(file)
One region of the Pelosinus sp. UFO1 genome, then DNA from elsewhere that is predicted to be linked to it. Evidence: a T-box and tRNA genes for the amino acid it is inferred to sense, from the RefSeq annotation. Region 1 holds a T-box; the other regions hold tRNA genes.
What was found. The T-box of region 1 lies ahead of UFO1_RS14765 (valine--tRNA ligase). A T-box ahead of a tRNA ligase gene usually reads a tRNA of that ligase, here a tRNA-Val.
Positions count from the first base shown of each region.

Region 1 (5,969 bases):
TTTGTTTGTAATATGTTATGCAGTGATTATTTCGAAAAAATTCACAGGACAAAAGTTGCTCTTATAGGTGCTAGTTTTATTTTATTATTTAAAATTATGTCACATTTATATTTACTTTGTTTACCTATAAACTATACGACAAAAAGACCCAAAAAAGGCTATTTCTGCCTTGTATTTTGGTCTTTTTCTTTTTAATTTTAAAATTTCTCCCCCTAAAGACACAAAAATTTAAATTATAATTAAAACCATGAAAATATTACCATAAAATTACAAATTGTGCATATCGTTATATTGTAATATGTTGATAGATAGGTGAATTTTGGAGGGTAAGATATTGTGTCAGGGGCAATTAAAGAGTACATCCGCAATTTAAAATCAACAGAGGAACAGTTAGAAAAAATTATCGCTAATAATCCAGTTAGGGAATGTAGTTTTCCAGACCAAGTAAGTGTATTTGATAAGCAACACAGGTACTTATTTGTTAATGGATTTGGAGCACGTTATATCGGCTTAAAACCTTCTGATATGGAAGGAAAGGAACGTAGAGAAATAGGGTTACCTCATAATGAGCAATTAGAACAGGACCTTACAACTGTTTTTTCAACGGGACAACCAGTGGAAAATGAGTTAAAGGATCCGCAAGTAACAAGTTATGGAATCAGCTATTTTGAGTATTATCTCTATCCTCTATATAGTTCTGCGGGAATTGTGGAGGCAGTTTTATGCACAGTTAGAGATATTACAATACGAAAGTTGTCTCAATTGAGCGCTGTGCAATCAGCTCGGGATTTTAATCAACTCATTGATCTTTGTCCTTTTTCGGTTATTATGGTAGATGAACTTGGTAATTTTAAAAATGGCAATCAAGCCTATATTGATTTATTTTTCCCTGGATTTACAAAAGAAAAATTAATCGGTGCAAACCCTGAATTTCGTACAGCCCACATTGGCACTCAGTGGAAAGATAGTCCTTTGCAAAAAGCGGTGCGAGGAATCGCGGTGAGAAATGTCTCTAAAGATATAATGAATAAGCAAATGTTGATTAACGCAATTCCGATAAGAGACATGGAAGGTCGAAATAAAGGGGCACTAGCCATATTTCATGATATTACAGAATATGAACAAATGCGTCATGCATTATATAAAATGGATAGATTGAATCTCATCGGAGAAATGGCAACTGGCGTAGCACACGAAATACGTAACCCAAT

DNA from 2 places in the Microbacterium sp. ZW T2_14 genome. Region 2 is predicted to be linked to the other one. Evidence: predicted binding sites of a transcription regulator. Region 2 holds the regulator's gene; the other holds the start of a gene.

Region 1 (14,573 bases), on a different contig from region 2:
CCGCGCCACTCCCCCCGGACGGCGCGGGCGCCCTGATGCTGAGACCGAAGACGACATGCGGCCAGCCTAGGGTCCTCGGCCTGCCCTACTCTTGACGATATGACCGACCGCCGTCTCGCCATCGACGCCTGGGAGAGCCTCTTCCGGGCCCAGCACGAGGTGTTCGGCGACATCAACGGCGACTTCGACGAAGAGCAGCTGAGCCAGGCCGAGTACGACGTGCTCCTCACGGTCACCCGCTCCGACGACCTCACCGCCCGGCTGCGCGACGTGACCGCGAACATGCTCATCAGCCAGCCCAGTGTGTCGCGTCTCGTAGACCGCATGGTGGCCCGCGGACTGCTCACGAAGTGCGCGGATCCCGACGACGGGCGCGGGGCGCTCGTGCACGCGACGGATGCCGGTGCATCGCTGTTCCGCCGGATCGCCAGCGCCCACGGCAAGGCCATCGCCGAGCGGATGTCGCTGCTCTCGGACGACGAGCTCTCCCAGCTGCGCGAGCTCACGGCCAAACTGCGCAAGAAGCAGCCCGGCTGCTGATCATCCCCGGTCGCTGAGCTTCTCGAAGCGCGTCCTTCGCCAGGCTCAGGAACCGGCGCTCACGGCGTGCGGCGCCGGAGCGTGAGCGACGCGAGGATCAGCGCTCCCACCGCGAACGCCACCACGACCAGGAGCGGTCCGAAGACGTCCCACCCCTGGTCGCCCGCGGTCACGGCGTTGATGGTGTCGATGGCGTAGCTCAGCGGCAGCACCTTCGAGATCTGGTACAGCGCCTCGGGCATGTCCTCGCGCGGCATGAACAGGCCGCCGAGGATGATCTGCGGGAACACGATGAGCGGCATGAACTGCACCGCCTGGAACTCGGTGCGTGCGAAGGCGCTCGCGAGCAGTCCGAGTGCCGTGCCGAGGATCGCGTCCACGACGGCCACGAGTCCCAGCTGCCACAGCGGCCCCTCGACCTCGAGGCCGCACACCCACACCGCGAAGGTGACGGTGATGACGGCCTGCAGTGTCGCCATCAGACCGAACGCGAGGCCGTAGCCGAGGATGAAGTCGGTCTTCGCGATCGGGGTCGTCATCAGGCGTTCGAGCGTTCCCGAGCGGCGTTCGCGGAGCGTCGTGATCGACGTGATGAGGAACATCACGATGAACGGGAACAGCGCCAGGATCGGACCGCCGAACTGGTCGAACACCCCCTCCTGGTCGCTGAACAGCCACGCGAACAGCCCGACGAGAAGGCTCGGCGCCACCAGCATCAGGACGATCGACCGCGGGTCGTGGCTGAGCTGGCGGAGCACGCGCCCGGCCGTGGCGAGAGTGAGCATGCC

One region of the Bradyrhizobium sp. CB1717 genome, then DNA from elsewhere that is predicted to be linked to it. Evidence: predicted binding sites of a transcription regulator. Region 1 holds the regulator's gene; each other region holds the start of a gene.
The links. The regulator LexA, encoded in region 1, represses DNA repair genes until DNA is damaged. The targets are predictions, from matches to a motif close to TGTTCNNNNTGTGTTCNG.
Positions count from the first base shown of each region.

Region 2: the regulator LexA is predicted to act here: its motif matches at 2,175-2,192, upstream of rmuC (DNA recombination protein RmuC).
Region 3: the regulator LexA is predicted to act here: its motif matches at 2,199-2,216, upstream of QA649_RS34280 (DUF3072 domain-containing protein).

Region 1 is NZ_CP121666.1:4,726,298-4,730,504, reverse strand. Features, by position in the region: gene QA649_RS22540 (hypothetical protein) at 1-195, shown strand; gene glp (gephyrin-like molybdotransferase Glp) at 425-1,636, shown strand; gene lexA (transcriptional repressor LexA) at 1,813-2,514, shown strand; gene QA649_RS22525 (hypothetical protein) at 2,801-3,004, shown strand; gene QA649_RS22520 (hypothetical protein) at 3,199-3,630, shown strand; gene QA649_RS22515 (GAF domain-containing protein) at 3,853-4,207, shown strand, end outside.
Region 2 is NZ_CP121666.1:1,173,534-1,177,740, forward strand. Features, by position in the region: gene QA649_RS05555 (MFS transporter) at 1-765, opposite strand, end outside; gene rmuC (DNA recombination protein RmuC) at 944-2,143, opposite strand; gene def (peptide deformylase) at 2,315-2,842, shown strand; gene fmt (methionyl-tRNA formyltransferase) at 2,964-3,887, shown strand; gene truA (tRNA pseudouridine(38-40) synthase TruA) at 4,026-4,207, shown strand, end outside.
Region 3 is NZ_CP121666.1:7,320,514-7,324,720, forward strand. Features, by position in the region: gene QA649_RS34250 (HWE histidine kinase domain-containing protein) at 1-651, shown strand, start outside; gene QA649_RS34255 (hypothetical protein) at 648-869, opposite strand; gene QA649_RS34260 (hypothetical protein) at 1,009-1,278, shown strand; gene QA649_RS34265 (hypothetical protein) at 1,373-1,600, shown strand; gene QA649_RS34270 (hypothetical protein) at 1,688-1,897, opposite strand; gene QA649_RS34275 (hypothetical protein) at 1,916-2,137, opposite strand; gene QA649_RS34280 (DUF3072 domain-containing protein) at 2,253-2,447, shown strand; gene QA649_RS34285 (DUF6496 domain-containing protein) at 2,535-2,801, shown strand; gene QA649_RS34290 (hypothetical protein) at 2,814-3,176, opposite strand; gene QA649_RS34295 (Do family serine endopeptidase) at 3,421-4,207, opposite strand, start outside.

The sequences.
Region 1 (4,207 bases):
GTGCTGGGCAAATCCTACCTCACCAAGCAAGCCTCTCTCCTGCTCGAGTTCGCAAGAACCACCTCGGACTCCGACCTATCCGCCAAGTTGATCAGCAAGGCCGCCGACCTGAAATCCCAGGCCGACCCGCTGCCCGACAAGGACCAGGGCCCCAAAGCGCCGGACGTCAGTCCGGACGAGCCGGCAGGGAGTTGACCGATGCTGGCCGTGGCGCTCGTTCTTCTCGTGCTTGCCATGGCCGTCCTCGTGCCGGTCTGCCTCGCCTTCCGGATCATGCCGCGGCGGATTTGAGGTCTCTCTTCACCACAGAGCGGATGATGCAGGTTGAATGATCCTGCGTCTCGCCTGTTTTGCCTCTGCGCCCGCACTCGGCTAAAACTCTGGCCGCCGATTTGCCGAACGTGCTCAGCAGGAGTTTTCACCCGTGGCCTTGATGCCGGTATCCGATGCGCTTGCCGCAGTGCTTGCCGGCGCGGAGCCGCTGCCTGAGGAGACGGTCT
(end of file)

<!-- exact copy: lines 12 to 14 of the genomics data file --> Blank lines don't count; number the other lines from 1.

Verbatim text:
Region 2: the regulator LexA is predicted to act here: its motif matches at 2,175-2,192, upstream of rmuC (DNA recombination protein RmuC).
Region 3: the regulator LexA is predicted to act here: its motif matches at 2,199-2,216, upstream of QA649_RS34280 (DUF3072 domain-containing protein).

Region 1 is NZ_CP121666.1:4,726,298-4,730,504, reverse strand. Features, by position in the region: gene QA649_RS22540 (hypothetical protein) at 1-195, shown strand; gene glp (gephyrin-like molybdotransferase Glp) at 425-1,636, shown strand; gene lexA (transcriptional repressor LexA) at 1,813-2,514, shown strand; gene QA649_RS22525 (hypothetical protein) at 2,801-3,004, shown strand; gene QA649_RS22520 (hypothetical protein) at 3,199-3,630, shown strand; gene QA649_RS22515 (GAF domain-containing protein) at 3,853-4,207, shown strand, end outside.